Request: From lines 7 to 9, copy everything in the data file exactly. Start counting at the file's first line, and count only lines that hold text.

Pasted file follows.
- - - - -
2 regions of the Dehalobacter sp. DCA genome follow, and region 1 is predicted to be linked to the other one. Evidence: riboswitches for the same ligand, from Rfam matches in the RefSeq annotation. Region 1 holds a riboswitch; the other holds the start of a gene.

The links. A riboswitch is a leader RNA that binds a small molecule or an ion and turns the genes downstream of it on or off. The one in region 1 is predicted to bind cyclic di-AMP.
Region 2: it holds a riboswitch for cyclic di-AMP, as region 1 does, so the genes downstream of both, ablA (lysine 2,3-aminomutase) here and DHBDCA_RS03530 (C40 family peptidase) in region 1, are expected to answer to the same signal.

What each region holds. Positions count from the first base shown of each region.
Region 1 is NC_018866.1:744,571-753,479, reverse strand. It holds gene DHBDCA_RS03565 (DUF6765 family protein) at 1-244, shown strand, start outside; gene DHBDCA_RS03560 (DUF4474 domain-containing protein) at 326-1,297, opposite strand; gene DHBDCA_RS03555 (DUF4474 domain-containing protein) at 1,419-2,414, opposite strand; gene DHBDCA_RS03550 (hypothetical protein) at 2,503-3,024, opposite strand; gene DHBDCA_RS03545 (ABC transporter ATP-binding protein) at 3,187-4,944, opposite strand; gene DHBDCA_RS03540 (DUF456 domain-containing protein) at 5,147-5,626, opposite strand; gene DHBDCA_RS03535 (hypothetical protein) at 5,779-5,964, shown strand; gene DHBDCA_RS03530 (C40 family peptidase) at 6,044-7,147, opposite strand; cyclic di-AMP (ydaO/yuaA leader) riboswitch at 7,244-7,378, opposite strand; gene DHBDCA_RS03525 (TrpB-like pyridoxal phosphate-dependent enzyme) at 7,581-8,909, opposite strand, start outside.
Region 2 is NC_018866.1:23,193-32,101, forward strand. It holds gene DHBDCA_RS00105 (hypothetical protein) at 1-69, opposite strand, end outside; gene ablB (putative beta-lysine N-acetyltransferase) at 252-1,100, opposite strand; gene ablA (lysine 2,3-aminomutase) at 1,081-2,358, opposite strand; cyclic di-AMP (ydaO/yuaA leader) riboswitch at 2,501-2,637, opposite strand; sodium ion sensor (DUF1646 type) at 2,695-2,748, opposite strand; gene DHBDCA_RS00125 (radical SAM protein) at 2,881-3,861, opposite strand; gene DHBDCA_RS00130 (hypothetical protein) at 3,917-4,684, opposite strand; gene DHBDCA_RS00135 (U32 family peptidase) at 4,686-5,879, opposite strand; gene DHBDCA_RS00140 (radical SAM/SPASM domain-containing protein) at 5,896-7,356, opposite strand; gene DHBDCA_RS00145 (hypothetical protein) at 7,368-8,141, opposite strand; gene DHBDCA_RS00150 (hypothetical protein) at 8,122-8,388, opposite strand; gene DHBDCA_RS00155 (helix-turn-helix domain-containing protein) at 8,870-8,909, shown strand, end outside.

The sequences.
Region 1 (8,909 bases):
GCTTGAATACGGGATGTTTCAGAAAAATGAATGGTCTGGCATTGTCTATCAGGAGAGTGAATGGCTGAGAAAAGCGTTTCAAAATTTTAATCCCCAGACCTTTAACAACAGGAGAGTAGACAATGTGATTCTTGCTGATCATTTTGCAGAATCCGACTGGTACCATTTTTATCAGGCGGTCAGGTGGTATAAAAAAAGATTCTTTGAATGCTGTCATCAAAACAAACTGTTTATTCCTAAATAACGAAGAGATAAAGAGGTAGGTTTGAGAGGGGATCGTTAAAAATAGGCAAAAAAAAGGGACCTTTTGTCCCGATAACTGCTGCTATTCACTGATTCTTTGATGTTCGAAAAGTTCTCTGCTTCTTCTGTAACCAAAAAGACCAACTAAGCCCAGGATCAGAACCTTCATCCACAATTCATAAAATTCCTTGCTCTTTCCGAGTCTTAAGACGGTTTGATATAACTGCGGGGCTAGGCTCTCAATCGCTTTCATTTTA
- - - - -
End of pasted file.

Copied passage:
The sequences.
Region 1 (8,909 bases):
GCTTGAATACGGGATGTTTCAGAAAAATGAATGGTCTGGCATTGTCTATCAGGAGAGTGAATGGCTGAGAAAAGCGTTTCAAAATTTTAATCCCCAGACCTTTAACAACAGGAGAGTAGACAATGTGATTCTTGCTGATCATTTTGCAGAATCCGACTGGTACCATTTTTATCAGGCGGTCAGGTGGTATAAAAAAAGATTCTTTGAATGCTGTCATCAAAACAAACTGTTTATTCCTAAATAACGAAGAGATAAAGAGGTAGGTTTGAGAGGGGATCGTTAAAAATAGGCAAAAAAAAGGGACCTTTTGTCCCGATAACTGCTGCTATTCACTGATTCTTTGATGTTCGAAAAGTTCTCTGCTTCTTCTGTAACCAAAAAGACCAACTAAGCCCAGGATCAGAACCTTCATCCACAATTCATAAAATTCCTTGCTCTTTCCGAGTCTTAAGACGGTTTGATATAACTGCGGGGCTAGGCTCTCAATCGCTTTCATTTTA